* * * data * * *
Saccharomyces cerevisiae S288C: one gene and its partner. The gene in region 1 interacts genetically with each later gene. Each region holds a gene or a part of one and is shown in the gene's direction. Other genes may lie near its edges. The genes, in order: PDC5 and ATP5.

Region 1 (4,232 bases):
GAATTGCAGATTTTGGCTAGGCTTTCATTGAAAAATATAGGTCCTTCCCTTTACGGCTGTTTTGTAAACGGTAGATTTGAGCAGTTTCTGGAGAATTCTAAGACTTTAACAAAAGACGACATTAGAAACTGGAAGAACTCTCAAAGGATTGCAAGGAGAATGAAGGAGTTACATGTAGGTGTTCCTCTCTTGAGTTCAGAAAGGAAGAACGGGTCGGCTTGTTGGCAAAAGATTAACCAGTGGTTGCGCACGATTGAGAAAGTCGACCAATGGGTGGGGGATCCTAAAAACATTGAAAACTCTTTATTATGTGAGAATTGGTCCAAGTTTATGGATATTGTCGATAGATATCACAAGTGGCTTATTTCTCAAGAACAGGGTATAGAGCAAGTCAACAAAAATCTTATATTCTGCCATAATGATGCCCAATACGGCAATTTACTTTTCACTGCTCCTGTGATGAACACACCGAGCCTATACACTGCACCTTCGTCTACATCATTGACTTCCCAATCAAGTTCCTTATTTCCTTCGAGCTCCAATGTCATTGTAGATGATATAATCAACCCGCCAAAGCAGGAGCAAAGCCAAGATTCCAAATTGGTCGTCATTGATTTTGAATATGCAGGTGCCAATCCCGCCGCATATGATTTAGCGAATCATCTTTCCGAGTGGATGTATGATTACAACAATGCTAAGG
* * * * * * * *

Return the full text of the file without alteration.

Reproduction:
Saccharomyces cerevisiae S288C: one gene and its partner. The gene in region 1 interacts genetically with each later gene. Each region holds a gene or a part of one and is shown in the gene's direction. Other genes may lie near its edges. The genes, in order: PDC5 and ATP5.

Region 1 (4,232 bases):
GAATTGCAGATTTTGGCTAGGCTTTCATTGAAAAATATAGGTCCTTCCCTTTACGGCTGTTTTGTAAACGGTAGATTTGAGCAGTTTCTGGAGAATTCTAAGACTTTAACAAAAGACGACATTAGAAACTGGAAGAACTCTCAAAGGATTGCAAGGAGAATGAAGGAGTTACATGTAGGTGTTCCTCTCTTGAGTTCAGAAAGGAAGAACGGGTCGGCTTGTTGGCAAAAGATTAACCAGTGGTTGCGCACGATTGAGAAAGTCGACCAATGGGTGGGGGATCCTAAAAACATTGAAAACTCTTTATTATGTGAGAATTGGTCCAAGTTTATGGATATTGTCGATAGATATCACAAGTGGCTTATTTCTCAAGAACAGGGTATAGAGCAAGTCAACAAAAATCTTATATTCTGCCATAATGATGCCCAATACGGCAATTTACTTTTCACTGCTCCTGTGATGAACACACCGAGCCTATACACTGCACCTTCGTCTACATCATTGACTTCCCAATCAAGTTCCTTATTTCCTTCGAGCTCCAATGTCATTGTAGATGATATAATCAACCCGCCAAAGCAGGAGCAAAGCCAAGATTCCAAATTGGTCGTCATTGATTTTGAATATGCAGGTGCCAATCCCGCCGCATATGATTTAGCGAATCATCTTTCCGAGTGGATGTATGATTACAACAATGCTAAGG